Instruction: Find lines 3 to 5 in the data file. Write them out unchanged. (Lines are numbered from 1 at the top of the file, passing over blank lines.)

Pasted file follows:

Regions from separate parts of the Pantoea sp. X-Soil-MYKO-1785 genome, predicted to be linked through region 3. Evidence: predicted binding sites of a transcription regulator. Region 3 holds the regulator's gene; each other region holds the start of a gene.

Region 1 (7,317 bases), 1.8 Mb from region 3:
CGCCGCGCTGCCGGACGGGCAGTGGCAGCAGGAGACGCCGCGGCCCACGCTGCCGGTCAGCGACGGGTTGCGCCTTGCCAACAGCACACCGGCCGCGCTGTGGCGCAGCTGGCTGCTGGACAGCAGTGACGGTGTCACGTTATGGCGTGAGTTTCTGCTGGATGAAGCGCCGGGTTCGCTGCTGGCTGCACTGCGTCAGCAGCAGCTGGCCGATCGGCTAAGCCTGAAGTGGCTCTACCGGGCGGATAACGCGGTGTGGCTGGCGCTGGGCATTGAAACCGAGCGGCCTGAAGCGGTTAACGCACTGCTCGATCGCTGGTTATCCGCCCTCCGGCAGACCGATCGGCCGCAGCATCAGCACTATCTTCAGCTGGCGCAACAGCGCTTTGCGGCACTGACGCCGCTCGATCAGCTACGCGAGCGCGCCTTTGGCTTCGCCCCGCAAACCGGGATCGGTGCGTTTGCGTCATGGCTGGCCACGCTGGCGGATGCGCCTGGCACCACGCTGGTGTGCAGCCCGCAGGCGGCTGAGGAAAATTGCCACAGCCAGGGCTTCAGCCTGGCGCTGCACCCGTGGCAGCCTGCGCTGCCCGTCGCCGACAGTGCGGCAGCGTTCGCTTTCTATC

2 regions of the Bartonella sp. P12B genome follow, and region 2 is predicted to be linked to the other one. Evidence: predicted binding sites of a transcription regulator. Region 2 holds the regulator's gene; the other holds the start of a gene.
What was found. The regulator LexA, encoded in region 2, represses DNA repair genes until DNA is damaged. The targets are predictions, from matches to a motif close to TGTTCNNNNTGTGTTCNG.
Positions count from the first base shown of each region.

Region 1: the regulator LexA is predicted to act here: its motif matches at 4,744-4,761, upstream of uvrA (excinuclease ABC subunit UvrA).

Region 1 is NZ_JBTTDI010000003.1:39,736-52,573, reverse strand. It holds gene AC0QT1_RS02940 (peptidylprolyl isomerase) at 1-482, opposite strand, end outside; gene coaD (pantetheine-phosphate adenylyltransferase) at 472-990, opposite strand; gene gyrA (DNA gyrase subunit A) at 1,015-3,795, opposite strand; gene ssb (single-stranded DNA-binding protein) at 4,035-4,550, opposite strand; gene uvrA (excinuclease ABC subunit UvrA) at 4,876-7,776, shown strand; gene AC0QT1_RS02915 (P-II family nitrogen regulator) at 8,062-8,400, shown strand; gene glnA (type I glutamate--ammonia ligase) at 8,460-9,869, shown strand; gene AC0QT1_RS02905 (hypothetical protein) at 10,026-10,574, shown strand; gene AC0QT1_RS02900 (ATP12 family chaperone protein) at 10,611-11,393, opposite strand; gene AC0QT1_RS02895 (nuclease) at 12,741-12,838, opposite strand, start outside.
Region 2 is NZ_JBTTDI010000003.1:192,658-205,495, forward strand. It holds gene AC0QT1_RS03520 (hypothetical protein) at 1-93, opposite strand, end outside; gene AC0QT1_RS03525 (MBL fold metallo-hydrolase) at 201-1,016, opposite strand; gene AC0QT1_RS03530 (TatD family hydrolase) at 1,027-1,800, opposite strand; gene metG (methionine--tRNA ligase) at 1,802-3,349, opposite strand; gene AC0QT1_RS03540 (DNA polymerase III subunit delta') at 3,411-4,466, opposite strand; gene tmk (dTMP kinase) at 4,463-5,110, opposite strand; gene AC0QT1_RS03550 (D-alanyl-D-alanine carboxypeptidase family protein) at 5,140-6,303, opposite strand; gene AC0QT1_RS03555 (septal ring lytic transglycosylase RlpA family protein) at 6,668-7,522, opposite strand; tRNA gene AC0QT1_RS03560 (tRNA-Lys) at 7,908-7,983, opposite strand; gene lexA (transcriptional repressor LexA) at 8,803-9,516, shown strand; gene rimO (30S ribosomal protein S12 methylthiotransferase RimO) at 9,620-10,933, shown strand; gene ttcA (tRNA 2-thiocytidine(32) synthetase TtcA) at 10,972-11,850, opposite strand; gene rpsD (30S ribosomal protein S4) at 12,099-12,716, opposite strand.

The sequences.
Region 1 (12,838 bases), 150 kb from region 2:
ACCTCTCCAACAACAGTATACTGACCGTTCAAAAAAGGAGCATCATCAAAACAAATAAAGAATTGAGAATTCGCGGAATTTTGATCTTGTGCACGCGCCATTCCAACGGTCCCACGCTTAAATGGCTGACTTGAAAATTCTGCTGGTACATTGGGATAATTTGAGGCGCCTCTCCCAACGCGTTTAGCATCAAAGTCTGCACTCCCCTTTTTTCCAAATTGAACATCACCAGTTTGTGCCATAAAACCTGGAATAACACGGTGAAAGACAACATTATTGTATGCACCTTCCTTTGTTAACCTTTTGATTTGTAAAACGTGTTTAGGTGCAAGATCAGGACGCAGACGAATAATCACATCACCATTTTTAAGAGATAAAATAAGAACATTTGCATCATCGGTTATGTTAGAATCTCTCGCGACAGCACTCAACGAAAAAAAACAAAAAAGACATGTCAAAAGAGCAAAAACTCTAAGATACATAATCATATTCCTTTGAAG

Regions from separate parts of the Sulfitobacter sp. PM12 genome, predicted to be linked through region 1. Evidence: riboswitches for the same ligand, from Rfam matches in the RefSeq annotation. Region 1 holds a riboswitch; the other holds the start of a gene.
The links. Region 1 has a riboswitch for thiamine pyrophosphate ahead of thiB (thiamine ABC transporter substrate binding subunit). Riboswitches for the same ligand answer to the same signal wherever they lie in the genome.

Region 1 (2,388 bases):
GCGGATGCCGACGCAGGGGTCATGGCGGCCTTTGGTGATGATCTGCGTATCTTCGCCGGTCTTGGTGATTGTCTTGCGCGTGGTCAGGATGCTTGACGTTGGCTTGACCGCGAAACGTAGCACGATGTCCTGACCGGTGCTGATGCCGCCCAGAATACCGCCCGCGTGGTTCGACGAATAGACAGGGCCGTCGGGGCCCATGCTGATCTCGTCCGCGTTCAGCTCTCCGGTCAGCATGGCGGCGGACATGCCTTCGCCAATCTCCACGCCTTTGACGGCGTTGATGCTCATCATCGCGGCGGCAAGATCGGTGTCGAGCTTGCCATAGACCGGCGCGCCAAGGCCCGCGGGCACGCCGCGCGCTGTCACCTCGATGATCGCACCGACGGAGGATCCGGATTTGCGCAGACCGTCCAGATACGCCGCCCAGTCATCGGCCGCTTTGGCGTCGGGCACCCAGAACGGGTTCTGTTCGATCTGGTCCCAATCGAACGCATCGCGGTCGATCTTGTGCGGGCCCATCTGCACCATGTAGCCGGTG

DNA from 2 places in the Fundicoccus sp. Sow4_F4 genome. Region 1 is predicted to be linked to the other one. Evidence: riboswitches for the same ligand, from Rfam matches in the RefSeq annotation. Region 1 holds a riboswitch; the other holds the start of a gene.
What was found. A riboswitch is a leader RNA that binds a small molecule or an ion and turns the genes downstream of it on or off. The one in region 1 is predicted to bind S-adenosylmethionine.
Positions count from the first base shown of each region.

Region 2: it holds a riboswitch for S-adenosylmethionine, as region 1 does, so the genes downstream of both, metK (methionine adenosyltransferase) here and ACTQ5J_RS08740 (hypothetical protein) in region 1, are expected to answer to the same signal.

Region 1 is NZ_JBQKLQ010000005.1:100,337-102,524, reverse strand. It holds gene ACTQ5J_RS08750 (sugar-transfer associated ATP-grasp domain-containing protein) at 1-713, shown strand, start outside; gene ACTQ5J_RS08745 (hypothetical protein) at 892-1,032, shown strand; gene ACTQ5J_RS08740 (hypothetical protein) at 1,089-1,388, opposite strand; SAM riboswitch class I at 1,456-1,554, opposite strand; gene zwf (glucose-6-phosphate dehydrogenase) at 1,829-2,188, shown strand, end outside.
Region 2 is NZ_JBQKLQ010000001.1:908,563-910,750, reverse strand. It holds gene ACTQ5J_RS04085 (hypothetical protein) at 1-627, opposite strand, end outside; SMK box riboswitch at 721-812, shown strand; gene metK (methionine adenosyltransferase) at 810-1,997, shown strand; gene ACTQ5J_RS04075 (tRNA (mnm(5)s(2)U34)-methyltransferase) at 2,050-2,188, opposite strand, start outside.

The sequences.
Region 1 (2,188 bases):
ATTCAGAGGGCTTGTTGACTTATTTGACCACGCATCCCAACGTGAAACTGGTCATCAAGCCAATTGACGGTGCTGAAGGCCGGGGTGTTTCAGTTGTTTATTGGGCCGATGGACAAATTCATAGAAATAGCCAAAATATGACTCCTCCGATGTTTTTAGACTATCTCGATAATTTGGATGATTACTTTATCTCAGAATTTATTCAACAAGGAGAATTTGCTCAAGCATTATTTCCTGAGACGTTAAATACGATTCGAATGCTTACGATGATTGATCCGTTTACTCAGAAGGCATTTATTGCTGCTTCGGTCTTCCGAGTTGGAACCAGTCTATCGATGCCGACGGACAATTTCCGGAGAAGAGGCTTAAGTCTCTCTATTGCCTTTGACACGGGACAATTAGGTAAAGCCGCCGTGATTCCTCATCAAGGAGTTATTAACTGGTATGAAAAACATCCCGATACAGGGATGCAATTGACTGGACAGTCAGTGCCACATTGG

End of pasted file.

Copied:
CGCCGCGCTGCCGGACGGGCAGTGGCAGCAGGAGACGCCGCGGCCCACGCTGCCGGTCAGCGACGGGTTGCGCCTTGCCAACAGCACACCGGCCGCGCTGTGGCGCAGCTGGCTGCTGGACAGCAGTGACGGTGTCACGTTATGGCGTGAGTTTCTGCTGGATGAAGCGCCGGGTTCGCTGCTGGCTGCACTGCGTCAGCAGCAGCTGGCCGATCGGCTAAGCCTGAAGTGGCTCTACCGGGCGGATAACGCGGTGTGGCTGGCGCTGGGCATTGAAACCGAGCGGCCTGAAGCGGTTAACGCACTGCTCGATCGCTGGTTATCCGCCCTCCGGCAGACCGATCGGCCGCAGCATCAGCACTATCTTCAGCTGGCGCAACAGCGCTTTGCGGCACTGACGCCGCTCGATCAGCTACGCGAGCGCGCCTTTGGCTTCGCCCCGCAAACCGGGATCGGTGCGTTTGCGTCATGGCTGGCCACGCTGGCGGATGCGCCTGGCACCACGCTGGTGTGCAGCCCGCAGGCGGCTGAGGAAAATTGCCACAGCCAGGGCTTCAGCCTGGCGCTGCACCCGTGGCAGCCTGCGCTGCCCGTCGCCGACAGTGCGGCAGCGTTCGCTTTCTATC

2 regions of the Bartonella sp. P12B genome follow, and region 2 is predicted to be linked to the other one. Evidence: predicted binding sites of a transcription regulator. Region 2 holds the regulator's gene; the other holds the start of a gene.
What was found. The regulator LexA, encoded in region 2, represses DNA repair genes until DNA is damaged. The targets are predictions, from matches to a motif close to TGTTCNNNNTGTGTTCNG.